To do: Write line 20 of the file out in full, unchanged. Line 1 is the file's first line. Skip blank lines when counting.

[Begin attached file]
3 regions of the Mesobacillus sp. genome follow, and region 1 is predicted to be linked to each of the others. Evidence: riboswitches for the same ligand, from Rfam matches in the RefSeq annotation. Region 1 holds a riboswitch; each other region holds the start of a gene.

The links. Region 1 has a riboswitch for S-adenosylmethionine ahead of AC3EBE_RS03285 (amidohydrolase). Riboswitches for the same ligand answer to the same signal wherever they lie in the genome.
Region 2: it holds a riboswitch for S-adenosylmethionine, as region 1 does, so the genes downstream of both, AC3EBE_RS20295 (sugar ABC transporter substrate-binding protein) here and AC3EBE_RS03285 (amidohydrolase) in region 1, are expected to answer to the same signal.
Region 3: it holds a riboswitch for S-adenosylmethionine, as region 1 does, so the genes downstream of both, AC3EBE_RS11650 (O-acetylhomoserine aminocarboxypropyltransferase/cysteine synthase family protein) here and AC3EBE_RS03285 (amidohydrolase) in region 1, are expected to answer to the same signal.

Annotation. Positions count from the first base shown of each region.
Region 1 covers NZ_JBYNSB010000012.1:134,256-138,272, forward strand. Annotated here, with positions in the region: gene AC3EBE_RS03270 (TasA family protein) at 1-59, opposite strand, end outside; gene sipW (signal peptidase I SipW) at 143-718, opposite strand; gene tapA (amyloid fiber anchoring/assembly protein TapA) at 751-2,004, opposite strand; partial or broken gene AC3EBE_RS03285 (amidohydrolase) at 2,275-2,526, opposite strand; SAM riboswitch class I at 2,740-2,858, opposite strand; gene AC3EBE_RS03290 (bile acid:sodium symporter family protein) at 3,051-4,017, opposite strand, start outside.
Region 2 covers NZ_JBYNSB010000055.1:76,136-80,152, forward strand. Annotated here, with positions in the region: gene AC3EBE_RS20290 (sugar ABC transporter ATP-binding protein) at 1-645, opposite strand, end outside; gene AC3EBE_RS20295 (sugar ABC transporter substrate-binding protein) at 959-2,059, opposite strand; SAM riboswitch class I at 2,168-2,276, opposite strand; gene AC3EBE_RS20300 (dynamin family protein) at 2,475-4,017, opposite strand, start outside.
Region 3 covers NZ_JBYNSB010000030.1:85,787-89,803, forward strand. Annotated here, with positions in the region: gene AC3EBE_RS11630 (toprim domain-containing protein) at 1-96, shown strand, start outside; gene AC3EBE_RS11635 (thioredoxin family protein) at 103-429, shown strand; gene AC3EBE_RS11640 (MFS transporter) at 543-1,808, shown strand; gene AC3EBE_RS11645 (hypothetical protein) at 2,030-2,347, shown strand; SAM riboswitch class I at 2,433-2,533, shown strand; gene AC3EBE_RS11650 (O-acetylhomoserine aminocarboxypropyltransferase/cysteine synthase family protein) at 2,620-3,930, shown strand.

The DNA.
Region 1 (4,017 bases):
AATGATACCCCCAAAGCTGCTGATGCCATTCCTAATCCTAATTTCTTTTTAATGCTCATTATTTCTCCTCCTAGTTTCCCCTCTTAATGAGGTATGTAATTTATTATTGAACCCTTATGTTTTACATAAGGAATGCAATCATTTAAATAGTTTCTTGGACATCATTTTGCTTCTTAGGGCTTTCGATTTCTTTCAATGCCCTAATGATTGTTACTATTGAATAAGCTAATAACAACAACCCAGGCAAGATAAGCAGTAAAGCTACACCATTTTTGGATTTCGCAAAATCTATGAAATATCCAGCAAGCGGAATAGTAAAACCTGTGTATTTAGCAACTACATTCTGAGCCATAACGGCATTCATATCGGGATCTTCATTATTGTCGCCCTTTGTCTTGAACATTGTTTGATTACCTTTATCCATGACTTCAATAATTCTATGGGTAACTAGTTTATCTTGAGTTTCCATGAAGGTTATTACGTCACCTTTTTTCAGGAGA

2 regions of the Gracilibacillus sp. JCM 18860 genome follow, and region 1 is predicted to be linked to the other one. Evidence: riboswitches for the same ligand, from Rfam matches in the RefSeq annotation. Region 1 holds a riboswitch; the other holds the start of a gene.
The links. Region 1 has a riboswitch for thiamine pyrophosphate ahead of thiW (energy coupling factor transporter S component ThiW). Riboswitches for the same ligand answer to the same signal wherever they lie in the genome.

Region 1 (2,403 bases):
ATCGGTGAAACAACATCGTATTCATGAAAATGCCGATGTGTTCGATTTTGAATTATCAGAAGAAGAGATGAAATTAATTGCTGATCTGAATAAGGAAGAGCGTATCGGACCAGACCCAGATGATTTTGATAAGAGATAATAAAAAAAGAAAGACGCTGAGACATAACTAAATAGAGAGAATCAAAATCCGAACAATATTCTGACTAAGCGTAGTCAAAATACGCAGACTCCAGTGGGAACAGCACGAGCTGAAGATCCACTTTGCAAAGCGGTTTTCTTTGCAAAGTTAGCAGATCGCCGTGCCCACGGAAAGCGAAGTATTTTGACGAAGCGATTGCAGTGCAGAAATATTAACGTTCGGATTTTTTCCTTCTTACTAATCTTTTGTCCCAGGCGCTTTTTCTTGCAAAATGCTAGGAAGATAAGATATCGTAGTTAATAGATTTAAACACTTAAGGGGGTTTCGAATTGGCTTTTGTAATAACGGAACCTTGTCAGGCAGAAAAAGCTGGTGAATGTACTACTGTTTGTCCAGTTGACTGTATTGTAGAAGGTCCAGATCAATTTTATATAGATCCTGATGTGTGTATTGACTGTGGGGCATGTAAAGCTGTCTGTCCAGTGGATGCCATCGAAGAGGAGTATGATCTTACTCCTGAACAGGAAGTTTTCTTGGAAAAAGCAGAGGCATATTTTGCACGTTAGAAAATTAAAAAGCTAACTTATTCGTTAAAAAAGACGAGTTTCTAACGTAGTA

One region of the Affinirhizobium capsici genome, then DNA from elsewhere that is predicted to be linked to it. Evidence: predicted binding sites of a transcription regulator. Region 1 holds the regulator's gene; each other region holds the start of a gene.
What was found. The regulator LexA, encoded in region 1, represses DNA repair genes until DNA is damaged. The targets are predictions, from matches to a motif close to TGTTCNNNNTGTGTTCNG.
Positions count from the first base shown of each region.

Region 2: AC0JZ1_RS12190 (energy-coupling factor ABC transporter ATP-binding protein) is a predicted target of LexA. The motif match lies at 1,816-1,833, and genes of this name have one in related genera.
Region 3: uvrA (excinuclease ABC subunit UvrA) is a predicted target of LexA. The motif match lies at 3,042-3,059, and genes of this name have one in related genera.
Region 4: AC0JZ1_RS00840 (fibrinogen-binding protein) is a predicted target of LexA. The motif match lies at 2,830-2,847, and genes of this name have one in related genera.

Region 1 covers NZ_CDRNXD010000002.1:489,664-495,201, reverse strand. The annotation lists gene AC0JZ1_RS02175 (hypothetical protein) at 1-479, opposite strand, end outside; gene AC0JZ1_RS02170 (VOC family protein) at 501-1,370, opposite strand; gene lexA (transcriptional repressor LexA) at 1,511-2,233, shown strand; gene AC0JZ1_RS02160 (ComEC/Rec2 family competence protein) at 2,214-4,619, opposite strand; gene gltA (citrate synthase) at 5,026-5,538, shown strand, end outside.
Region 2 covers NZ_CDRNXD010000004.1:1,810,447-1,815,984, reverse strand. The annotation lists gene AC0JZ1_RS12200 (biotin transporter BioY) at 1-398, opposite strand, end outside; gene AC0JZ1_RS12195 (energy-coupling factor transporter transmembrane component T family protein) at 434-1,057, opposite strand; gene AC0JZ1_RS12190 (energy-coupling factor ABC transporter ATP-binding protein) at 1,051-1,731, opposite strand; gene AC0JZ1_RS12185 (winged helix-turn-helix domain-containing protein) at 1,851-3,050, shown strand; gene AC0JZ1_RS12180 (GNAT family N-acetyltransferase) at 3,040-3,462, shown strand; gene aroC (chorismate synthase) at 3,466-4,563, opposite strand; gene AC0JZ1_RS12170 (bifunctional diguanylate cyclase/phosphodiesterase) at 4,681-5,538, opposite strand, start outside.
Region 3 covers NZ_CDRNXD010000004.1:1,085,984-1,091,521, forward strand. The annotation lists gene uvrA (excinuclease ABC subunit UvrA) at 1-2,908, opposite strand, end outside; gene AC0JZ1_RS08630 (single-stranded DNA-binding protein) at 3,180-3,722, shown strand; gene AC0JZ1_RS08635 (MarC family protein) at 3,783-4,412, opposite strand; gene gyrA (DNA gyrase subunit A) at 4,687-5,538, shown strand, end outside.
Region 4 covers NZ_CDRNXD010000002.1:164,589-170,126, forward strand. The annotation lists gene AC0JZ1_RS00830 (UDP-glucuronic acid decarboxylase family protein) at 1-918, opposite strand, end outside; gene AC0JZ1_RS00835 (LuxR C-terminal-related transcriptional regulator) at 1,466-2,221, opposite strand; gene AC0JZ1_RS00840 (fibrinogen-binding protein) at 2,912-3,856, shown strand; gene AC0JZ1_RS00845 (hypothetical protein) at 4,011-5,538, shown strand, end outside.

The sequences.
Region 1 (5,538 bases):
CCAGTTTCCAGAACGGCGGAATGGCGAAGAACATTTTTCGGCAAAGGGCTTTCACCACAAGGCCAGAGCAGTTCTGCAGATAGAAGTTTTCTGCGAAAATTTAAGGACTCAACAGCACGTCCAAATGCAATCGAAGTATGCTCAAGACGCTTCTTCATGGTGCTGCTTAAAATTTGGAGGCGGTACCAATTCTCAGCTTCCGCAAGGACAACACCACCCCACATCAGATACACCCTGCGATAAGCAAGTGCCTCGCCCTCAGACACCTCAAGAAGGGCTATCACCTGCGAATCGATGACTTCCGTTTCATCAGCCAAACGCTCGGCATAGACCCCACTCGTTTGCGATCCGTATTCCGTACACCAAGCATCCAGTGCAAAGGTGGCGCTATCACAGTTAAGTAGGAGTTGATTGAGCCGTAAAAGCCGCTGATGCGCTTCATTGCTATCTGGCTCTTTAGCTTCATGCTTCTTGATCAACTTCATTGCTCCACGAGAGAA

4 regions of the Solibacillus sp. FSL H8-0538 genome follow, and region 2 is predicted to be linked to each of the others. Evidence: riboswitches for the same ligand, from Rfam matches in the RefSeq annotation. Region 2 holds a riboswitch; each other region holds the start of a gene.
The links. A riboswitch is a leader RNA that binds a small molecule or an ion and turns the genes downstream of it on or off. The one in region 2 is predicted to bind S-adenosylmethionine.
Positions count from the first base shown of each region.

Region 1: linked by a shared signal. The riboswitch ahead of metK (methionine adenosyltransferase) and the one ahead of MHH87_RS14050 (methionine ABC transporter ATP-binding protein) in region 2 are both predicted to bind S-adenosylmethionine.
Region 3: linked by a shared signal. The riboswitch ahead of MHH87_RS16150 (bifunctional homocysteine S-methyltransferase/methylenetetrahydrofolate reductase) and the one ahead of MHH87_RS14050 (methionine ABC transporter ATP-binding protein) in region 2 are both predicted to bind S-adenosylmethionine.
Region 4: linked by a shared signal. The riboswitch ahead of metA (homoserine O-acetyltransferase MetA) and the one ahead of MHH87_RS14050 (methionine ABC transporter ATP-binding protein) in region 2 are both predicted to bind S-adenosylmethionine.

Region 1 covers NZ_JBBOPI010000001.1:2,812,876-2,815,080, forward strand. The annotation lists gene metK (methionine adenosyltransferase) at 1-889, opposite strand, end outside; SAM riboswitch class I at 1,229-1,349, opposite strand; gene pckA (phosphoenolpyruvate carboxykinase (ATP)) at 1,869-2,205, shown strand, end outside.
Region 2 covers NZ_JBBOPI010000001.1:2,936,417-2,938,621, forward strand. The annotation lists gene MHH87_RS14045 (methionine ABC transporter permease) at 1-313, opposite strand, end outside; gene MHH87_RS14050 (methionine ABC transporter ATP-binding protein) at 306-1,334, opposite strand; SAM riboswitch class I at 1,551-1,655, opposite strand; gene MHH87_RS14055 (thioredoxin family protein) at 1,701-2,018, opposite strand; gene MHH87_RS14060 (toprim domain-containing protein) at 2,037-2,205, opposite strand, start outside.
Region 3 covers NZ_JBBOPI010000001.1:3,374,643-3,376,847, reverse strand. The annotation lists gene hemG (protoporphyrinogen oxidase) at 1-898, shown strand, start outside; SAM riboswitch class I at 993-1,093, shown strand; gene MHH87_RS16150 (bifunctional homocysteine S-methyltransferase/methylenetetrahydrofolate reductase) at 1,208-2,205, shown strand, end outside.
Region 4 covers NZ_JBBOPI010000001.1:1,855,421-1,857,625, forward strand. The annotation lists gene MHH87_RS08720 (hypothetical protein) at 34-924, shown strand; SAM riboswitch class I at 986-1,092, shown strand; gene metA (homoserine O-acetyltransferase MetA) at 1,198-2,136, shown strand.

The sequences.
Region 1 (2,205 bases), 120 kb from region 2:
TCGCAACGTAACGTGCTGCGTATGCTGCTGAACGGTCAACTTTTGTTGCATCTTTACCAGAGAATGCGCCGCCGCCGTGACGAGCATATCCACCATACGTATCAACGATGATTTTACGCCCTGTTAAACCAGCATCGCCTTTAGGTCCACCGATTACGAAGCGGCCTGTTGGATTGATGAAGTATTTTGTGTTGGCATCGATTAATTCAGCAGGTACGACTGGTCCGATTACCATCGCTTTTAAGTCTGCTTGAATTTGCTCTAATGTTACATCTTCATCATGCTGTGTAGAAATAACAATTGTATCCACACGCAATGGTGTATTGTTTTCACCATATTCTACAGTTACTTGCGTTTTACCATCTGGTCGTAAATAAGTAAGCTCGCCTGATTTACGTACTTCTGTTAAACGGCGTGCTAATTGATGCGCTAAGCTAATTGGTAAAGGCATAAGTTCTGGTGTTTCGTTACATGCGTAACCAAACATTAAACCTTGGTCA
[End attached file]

Region 3: uvrA (excinuclease ABC subunit UvrA) is a predicted target of LexA. The motif match lies at 3,042-3,059, and genes of this name have one in related genera.